Little research has focused on understanding how the misuse of consumers' names in the marketplace impacts consumption. Building on the motivation and personal identity threat literatures, we explore the impact of being identified by someone else's given name in the marketplace. We find that consumers exhibit avoidance behaviors when misidentified (versus remaining unidentified or being correctly identified), which is mediated by feelings of respect. We also show that misidentification effects are moderated by ego fragility (i.e., as measured by implicit self-esteem), with the effects more pronounced among those with more fragile egos. We attenuate this effect via self-affirmation, showing that misidentified consumers who have been affirmed no longer exhibit product avoidance responses. Implications and avenues for future research are discussed.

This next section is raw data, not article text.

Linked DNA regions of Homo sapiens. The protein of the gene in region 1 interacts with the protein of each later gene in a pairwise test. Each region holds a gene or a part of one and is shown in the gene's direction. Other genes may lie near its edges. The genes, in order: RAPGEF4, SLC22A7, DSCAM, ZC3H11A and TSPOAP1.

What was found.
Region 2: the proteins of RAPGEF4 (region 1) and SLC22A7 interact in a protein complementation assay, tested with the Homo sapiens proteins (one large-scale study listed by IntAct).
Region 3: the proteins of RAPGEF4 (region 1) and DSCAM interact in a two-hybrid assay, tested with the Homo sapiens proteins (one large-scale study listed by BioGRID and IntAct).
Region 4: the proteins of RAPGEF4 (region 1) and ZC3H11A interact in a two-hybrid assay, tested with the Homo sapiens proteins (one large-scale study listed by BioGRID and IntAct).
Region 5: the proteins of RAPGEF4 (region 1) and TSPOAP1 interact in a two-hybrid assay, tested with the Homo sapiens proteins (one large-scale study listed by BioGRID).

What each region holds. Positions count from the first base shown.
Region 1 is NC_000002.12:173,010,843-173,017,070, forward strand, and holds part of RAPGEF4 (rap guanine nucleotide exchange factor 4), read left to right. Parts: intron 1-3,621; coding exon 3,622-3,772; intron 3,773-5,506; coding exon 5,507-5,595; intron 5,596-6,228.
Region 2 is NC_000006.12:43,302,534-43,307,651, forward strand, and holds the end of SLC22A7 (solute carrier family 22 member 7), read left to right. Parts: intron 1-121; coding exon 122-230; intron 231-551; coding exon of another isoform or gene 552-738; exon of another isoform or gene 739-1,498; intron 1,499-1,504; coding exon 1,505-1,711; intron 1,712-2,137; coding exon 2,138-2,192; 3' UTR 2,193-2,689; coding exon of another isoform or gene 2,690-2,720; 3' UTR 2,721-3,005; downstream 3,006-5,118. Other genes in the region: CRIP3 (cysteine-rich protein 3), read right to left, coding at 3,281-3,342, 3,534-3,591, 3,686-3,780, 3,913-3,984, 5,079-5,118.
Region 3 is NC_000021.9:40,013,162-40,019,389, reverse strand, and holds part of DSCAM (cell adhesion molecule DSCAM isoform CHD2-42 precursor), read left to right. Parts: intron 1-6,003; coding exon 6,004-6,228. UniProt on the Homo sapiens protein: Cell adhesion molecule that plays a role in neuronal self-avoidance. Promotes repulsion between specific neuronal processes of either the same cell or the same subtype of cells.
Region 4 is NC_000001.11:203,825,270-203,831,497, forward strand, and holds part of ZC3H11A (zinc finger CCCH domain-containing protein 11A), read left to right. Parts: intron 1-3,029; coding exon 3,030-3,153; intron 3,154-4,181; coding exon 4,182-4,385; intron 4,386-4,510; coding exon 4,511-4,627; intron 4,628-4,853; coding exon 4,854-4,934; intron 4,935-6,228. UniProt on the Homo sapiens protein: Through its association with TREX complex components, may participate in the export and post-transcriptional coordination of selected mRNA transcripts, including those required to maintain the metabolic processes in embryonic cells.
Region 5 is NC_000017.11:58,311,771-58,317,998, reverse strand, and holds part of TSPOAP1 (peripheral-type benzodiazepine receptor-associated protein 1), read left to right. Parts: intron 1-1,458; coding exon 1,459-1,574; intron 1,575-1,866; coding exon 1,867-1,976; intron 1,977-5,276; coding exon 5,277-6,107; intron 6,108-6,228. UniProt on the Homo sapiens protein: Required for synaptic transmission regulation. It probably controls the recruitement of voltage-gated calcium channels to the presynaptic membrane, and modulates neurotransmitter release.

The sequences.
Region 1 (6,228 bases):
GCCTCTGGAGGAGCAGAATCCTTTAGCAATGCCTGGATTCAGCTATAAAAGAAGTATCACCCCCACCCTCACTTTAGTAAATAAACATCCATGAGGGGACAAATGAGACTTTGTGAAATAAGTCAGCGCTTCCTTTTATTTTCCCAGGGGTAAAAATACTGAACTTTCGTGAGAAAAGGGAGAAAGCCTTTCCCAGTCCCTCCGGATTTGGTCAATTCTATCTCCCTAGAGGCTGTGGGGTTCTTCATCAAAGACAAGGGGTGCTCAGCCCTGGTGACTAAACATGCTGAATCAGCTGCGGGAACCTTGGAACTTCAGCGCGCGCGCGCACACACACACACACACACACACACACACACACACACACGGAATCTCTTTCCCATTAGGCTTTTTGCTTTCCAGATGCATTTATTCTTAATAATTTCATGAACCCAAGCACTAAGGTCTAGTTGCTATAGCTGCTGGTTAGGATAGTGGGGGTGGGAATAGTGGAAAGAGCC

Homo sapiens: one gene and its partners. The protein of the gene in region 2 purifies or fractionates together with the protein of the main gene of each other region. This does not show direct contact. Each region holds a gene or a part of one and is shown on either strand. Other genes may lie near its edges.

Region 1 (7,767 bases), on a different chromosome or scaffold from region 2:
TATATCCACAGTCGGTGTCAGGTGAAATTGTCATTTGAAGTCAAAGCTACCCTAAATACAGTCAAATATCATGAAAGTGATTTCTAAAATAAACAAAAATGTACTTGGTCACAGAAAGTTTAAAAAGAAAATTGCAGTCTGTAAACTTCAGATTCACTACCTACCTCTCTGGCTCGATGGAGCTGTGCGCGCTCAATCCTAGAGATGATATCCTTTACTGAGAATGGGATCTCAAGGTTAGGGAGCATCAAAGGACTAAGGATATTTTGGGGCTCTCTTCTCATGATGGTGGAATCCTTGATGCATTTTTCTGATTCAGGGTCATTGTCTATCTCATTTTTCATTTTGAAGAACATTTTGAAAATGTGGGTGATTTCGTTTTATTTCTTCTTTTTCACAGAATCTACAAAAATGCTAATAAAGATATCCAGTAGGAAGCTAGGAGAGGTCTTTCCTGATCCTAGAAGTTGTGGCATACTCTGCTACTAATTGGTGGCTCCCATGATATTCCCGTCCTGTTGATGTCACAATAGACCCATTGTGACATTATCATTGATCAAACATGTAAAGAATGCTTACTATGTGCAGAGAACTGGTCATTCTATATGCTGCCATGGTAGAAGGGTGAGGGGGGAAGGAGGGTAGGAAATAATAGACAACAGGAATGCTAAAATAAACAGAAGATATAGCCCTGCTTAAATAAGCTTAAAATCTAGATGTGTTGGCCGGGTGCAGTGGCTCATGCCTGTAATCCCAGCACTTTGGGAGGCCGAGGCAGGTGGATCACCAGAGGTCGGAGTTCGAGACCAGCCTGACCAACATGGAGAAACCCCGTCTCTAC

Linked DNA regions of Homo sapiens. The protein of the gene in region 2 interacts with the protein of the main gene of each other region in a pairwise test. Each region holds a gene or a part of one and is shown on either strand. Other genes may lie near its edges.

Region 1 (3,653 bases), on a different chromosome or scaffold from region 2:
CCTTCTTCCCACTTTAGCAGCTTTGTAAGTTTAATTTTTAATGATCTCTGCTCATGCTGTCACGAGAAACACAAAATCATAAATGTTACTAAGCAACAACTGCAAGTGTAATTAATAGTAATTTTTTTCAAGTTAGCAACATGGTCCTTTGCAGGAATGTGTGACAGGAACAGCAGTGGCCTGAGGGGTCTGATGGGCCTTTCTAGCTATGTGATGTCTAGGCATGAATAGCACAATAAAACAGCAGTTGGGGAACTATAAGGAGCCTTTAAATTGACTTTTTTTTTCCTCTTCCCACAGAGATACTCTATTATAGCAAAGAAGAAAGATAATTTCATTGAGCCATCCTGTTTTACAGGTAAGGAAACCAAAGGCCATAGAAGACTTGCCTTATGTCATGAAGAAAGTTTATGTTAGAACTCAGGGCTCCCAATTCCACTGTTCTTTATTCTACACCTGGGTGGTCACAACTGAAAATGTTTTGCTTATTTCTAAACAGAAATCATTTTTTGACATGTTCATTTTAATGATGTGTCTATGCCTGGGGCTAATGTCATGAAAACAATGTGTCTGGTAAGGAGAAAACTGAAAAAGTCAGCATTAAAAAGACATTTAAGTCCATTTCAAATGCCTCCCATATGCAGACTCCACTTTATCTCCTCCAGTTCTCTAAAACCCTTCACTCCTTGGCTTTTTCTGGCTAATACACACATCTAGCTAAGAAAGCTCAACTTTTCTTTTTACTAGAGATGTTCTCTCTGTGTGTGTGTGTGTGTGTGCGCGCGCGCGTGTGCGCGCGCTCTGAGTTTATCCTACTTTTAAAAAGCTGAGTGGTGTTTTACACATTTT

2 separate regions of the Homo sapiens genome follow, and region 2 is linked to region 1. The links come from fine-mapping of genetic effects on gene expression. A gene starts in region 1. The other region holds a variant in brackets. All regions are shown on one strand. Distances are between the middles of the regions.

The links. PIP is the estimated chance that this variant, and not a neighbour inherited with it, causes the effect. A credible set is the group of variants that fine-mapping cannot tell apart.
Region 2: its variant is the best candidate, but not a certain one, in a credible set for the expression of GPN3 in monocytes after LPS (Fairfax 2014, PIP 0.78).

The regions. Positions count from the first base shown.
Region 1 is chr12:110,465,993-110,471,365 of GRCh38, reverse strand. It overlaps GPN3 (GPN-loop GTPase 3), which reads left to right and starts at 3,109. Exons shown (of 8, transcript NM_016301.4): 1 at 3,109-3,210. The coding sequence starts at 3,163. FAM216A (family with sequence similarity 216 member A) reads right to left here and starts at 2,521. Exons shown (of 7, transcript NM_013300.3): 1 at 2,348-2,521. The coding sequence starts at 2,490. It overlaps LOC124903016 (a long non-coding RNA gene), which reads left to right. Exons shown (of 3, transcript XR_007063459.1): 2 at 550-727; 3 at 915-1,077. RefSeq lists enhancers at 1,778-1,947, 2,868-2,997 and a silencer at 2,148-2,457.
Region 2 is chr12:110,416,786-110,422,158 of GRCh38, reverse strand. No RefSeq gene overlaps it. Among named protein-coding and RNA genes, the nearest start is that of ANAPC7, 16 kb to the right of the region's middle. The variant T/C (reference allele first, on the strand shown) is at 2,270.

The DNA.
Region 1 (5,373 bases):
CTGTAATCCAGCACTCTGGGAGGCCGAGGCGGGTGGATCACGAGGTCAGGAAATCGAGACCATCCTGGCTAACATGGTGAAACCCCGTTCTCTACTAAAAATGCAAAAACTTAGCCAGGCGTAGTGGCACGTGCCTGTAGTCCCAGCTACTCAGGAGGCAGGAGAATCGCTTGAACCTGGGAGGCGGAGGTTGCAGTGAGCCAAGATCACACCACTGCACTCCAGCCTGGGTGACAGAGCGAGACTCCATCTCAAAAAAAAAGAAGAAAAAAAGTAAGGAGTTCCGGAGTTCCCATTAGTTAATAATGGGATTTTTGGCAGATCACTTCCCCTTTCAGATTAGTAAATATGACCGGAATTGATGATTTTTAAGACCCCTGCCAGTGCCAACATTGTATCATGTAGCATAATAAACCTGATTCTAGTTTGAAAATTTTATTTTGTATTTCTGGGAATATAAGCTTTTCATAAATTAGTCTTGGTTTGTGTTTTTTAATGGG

All Science Journal Classification (ASJC) codes
- Applied Psychology
- Implicit self-esteem